Chi Alpha and XAi (Chi Alpha International) also conducted encounters to inform and recruit students to work with American and international students. University of Central Arkansas students, dressed up in circus and carnival costumes, paraded around the convention center urging students to attend the Chi Alpha experience focusing on the American Dream.

"The American Dream is not really what it seems," says Jennifer Schiefer, who is on staff with the University of Central Arkansas Chi Alpha. "The American Dream is rooted in self-provision and in self-service, and you cannot start down the path of self-service and end up at the Cross."

worship at TWMS
Thousands worship during the third World Missions Summit.

Those who attended the American Dream experience were ultimately asked to make a series of four life decisions in what was most important to them in life, marriage, legacy and career. At the end, they were given a new pair of glasses and asked if they were willing to trade in their life decisions for a new perspective on the American Dream.

World Missions Summit Co-Director Scott Martin says the summit wasn't only about challenging students with the motto "give a year and pray about a lifetime," but also helping them become selfless and more focused on loving others.

"It was about the circumcision of the hearts and minds of this present university student generation; the cutting away of the fleshliness of a self-absorbed culture," Martin says. "It was about every participant walking away with a knowledge of their responsibility to fulfill Jesus' mandate to reach the lost around the world."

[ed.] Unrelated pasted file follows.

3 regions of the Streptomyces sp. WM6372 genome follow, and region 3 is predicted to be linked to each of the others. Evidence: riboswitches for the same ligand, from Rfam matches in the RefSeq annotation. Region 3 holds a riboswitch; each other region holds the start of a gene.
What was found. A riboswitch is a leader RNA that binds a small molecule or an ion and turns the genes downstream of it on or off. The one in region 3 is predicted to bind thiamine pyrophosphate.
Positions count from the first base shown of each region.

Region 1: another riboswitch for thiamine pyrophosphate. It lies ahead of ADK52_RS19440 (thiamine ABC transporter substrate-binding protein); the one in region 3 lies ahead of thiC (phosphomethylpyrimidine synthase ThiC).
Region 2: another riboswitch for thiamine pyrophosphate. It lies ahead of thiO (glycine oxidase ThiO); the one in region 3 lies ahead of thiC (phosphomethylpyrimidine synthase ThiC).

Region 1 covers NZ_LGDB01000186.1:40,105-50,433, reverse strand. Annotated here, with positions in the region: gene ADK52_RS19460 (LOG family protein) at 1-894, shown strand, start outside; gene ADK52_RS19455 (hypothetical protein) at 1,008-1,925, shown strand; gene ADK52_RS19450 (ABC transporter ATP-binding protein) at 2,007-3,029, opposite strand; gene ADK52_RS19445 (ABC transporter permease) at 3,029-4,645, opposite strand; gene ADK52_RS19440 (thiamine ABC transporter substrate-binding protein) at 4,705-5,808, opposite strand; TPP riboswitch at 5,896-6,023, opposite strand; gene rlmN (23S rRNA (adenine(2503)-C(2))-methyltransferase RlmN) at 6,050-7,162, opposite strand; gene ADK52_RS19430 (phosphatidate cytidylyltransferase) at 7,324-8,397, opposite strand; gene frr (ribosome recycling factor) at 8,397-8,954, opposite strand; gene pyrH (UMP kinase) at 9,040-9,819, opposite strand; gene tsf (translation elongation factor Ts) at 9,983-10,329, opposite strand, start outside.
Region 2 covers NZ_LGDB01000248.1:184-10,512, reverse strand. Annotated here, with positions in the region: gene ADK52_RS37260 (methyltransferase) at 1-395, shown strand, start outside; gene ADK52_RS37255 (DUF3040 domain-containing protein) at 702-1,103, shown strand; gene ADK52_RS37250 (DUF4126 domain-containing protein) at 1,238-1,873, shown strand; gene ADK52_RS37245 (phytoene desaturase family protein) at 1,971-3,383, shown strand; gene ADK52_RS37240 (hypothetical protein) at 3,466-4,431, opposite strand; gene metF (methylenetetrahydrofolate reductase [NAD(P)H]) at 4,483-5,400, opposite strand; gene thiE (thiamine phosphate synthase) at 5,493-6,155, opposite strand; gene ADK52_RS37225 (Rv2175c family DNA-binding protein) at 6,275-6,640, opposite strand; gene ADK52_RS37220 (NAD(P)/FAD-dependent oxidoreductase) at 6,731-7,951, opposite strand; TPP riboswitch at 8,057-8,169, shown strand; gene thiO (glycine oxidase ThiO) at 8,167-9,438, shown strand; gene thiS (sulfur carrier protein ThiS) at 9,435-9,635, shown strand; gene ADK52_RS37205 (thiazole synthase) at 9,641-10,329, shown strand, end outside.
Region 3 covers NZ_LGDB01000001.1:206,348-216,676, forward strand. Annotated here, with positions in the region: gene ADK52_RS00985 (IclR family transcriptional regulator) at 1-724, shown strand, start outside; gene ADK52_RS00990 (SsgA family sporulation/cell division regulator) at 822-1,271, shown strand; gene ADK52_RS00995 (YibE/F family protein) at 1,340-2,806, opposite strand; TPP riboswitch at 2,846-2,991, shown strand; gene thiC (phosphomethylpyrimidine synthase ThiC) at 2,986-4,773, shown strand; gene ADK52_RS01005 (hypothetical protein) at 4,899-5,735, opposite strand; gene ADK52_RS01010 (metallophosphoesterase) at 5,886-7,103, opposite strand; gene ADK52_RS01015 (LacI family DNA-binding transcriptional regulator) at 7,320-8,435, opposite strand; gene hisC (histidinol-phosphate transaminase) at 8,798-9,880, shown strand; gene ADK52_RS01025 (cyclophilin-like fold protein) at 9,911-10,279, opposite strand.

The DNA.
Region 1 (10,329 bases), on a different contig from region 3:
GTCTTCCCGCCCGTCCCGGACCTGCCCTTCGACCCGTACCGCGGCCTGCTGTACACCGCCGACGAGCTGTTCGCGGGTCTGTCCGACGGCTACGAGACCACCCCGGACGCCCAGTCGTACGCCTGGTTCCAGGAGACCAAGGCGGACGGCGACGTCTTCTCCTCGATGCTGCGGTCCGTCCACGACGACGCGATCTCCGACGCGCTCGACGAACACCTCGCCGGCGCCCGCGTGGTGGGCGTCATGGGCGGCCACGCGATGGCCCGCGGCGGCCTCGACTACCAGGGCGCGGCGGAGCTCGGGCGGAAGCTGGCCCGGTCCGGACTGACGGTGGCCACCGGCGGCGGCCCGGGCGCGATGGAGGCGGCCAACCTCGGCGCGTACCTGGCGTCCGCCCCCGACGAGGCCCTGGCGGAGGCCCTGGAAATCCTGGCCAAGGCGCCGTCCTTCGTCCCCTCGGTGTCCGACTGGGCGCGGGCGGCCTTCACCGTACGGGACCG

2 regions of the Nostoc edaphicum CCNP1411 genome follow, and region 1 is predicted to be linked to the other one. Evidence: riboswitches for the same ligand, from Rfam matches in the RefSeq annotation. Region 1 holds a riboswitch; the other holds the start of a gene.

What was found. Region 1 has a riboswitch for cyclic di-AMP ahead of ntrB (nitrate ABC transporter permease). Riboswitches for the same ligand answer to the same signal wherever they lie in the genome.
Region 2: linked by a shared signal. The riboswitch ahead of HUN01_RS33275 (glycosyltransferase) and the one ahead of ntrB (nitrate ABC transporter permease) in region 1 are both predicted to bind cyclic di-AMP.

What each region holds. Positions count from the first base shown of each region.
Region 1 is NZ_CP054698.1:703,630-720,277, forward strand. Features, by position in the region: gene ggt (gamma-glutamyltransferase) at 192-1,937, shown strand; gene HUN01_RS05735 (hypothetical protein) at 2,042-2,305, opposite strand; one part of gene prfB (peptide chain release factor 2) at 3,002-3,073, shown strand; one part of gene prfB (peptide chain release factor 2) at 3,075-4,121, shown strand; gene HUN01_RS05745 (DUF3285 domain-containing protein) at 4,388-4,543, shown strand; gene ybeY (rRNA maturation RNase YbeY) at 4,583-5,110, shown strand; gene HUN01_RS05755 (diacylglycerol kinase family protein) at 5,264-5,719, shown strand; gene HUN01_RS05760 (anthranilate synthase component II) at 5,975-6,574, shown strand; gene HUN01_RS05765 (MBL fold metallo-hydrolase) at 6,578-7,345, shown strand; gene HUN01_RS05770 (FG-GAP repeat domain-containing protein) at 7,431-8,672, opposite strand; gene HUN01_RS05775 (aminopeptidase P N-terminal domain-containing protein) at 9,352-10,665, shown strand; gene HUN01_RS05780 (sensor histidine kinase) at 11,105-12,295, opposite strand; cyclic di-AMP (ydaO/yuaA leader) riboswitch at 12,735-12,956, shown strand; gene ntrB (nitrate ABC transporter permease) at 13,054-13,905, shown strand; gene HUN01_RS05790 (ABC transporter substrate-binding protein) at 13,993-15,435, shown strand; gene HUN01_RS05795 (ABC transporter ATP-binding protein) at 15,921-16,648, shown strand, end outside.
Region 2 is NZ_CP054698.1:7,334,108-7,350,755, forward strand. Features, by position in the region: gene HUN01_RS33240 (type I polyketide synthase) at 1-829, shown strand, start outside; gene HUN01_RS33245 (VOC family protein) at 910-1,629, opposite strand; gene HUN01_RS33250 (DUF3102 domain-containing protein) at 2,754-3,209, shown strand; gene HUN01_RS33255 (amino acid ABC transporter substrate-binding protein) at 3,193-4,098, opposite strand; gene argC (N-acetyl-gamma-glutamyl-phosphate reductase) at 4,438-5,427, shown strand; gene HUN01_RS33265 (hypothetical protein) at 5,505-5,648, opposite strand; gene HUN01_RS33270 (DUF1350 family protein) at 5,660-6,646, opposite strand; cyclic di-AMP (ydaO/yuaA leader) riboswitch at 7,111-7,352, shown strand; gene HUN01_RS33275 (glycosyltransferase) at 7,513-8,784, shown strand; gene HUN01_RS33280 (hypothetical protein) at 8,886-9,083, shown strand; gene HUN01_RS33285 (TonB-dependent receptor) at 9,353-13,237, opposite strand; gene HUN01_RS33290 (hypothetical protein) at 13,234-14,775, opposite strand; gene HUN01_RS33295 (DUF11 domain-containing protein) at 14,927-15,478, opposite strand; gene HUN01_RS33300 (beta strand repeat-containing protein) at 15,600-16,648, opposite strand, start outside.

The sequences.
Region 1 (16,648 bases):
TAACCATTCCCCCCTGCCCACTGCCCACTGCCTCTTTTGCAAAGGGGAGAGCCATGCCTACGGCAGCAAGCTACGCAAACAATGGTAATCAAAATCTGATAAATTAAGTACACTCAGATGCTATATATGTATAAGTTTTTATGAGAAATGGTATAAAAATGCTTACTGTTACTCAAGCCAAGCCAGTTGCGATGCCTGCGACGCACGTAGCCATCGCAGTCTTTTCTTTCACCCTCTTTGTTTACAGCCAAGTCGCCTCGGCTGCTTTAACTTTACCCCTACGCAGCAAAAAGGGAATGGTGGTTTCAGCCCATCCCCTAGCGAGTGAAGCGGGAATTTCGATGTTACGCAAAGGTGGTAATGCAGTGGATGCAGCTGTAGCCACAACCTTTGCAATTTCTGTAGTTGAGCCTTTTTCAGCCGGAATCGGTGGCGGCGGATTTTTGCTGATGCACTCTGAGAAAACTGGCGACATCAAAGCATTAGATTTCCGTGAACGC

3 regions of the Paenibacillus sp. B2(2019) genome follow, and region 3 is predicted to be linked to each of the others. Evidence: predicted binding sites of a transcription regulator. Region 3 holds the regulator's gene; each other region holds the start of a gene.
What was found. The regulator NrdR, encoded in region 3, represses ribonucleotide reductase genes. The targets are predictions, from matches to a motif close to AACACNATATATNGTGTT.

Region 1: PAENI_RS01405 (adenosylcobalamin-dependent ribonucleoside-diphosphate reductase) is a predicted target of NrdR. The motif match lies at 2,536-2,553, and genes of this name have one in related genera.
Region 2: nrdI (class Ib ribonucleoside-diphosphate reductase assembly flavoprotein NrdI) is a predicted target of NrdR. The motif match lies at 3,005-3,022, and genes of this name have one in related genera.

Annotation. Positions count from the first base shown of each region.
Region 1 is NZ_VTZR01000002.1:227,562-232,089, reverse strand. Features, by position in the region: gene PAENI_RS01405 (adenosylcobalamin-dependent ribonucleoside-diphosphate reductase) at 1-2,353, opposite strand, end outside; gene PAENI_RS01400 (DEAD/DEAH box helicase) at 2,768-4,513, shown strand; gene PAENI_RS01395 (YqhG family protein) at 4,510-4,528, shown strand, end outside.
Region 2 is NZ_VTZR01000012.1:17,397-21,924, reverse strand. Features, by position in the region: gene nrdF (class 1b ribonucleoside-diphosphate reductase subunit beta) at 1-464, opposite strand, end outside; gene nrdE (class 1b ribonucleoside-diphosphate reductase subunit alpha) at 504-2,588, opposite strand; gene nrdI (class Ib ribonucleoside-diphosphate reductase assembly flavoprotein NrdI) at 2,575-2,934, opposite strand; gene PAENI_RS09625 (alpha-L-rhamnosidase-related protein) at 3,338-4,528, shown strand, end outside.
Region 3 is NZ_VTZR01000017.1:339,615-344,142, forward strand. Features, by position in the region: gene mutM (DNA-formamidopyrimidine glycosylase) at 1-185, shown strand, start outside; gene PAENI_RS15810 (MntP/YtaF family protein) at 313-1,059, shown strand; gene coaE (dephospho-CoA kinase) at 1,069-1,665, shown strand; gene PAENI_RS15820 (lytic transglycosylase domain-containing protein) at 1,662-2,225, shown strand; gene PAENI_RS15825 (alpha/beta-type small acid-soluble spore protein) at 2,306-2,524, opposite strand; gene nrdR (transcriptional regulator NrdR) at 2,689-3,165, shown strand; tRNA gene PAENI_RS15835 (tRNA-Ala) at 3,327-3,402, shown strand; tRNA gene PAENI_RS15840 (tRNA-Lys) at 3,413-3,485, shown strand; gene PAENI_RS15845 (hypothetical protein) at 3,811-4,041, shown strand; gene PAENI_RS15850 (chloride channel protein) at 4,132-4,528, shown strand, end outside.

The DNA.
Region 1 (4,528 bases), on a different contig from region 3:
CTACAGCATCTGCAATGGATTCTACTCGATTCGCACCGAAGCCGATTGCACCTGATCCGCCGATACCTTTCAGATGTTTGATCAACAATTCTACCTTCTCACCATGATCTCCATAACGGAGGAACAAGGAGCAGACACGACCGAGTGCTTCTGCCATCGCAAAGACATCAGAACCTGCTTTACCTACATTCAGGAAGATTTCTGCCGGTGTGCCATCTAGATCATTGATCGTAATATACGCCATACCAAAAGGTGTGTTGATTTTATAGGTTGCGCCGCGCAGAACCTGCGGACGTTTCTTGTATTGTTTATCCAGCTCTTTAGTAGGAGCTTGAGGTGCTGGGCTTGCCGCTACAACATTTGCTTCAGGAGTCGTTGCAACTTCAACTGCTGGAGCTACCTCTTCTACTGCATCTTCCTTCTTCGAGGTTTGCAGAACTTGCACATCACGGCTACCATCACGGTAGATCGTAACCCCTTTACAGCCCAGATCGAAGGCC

During the Summit, Chi Alpha also announced Feed One (feedone.com), its humanitarian branch and new partnership with Convoy of Hope. "We want to partner with Convoy of Hope to give our students the opportunity to meet the real needs of children and be part of the global movement to eradicate hunger on the planet," says Boston University Campus Pastor Lynn Breitenbach, who earlier joined other campus pastors in Haiti to launch the partnership.

Second-year graduate student Nikki Nuttal from the University of Illinois says the messages given during the summit were different than what she has heard before, calling them blunt and challenging. "This is Jesus. This is the Bible," she says, echoing the tone of the sermons. "This is what it says. Take it or leave it."

American Dream
Chi Alpha presented the "American Dream," where attendees learned that the American Dream isn't all it seems to be.

Kathryn Tetley, a sociology major and junior from the University of Missouri, says God is teaching her about the different ways and opportunities she can serve.

"God's really been testing me on what I am willing to do and what I am going to do," she says.

Eurasia Representative and Vice President of Global Teen Challenge Kevin Tyler says he loves watching the students accept the baton being passed down to them.

"This is the generation that is going to get it done," he says about the students. "You can tell that God is at work."

Authors: Melanie Lynch